The addition comprises Myers’s list of rooms but also includes an extra bath, a butler’s pantry, a master suite with a balcony on the second floor and—off the family room—a screened porch (Bunny Lamb’s “favorite room in the house”). Myers’ challenge was incorporating the square footage the family wanted without moving the pool. “The pool limited the depth of the house,” he says. “The constraint was to keep [the addition] shallow.” It now runs the width of the house, and at 17 feet wide, feels perfectly spacious.

At one end of the family room, a large wood-burning fireplace clad floor to ceiling in natural stone draws the eye; coffered in a grid pattern, the ceiling adds interest to the space. Beyond the family room, the screened porch is visible, complete with slate floors, comfortable outdoor furniture and a gas fireplace. 

At the other end of the room, a large kitchen offers all the amenities that were missing from its previous incarnation (in a space now occupied by the new staircase and butler’s pantry). For this important family gathering place, the Lambs hired kitchen designer Steve Church of Stuart Kitchens, who helped devise a design that includes an island more than 11 feet long. 

“I wanted a big island for entertaining and baking Christmas cookies,” says Bunny. Cabinetry from Virginia Mountain Woodworks, quartz countertops, a honed marble backsplash and a host of conveniences such as warming and refrigerator drawers complete the design.

Upstairs, Papaheraklis widened the narrow hallway to create easier access to the second-floor bedrooms and the third floor, which now houses the bedrooms of two of the Lambs’ children along with a large renovated bathroom which they share. The master bedroom, his and hers walk-in closets and a spacious bath with soaking tub now occupy the space above the first-floor addition; the former master bedroom in the older part of the house has been consigned as a guestroom.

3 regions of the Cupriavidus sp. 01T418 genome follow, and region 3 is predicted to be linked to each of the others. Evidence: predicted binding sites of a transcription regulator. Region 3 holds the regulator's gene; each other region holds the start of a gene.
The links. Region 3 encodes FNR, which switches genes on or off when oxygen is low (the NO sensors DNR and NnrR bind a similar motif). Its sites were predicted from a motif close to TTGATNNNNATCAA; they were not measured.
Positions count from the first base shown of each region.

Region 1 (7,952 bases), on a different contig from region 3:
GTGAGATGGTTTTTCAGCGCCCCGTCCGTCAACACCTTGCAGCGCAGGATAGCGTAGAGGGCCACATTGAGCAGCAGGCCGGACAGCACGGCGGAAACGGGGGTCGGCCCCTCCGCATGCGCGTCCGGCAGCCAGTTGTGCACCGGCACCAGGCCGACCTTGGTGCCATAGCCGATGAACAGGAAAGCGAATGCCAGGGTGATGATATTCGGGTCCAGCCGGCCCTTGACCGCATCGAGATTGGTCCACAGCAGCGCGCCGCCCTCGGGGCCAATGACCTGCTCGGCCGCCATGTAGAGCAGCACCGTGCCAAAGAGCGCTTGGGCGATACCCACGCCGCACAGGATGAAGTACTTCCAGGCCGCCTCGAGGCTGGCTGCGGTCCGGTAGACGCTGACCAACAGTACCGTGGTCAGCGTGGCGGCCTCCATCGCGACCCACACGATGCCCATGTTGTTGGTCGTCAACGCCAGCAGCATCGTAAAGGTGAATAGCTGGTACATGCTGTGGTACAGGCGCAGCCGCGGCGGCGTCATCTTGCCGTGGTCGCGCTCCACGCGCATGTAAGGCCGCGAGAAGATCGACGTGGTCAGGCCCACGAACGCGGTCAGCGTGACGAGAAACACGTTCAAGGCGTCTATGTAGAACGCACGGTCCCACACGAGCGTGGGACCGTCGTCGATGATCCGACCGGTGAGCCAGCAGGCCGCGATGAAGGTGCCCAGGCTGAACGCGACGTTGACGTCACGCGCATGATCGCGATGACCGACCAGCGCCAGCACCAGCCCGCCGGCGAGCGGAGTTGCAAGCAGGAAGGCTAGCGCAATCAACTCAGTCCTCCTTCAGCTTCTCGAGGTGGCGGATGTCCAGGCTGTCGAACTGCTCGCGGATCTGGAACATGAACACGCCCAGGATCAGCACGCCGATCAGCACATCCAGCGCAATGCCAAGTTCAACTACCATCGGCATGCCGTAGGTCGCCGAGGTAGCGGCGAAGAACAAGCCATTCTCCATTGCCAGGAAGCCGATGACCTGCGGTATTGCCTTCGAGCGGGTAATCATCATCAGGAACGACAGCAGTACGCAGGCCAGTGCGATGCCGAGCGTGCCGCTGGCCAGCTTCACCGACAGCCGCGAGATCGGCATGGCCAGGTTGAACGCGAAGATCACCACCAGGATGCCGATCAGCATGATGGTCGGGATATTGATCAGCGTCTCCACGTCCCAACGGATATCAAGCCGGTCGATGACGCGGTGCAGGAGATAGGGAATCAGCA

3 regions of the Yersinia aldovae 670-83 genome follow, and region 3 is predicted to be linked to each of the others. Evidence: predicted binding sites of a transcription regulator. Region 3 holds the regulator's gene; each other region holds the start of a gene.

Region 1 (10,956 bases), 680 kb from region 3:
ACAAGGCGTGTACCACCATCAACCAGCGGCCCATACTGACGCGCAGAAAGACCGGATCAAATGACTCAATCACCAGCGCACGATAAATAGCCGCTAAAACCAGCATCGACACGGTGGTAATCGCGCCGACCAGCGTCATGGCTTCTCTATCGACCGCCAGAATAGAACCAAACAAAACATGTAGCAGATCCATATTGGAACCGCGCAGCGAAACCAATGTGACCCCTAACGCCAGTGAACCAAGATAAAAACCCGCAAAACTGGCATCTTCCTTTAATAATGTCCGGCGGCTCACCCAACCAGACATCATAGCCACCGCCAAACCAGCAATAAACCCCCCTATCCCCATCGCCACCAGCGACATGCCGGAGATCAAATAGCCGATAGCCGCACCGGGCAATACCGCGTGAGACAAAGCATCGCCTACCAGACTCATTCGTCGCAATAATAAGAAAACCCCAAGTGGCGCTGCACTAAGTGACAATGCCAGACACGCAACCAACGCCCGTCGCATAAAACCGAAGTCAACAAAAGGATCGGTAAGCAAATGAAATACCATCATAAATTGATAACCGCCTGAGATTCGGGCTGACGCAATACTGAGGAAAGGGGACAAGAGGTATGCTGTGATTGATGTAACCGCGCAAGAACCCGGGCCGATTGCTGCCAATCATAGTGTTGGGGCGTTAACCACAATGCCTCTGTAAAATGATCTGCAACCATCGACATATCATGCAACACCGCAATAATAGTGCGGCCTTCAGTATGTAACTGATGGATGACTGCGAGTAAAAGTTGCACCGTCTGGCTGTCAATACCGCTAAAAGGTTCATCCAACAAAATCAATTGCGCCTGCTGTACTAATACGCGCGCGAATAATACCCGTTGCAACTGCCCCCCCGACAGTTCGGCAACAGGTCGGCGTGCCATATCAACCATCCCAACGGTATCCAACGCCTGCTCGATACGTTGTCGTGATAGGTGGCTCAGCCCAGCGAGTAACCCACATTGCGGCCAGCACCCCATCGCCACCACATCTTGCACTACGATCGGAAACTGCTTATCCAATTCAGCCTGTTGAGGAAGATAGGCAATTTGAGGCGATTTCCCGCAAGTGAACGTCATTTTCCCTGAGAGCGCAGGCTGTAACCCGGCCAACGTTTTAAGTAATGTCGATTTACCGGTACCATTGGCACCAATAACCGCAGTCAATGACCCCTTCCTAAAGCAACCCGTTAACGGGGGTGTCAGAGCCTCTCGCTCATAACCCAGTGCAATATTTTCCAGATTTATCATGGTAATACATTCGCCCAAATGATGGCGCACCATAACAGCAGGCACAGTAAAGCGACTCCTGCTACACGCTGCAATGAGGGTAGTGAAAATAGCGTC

The final transformation took place in the basement, which originally encompassed a home theater with a coffered ceiling and a game room. The renovation added another, popular basement-level space to the house: an unfinished room big enough for basketball, hockey and even for driving golf balls. “We wanted a place so the kids would want to hang out here, so home would be fun,” Bunny Lamb says. 

Clearly, the Lambs reached their goal—for the whole family. And the house has seen success in another way as well: As winner of a 2010 Contractor of the Year Award for whole house renovation. 

Kenneth M. Wyner is a photographer in Takoma Park, Maryland.

ARCHITECTURE: GEORGE T. MYERS, AIA, NCARB, GTM Architects, Inc., Bethesda, Maryland. CONTRACTOR: GEORGE PAPAHERAKLIS, FineCraft Building Contractors, Inc., Gaithersburg, Maryland. INTERIOR DESIGN: SUSAN ABBOTT, Susan Abbott Interiors, Kensington, Maryland. KITCHEN DESIGN: STEVE CHURCH, Stuart Kitchens, Bethesda, Maryland.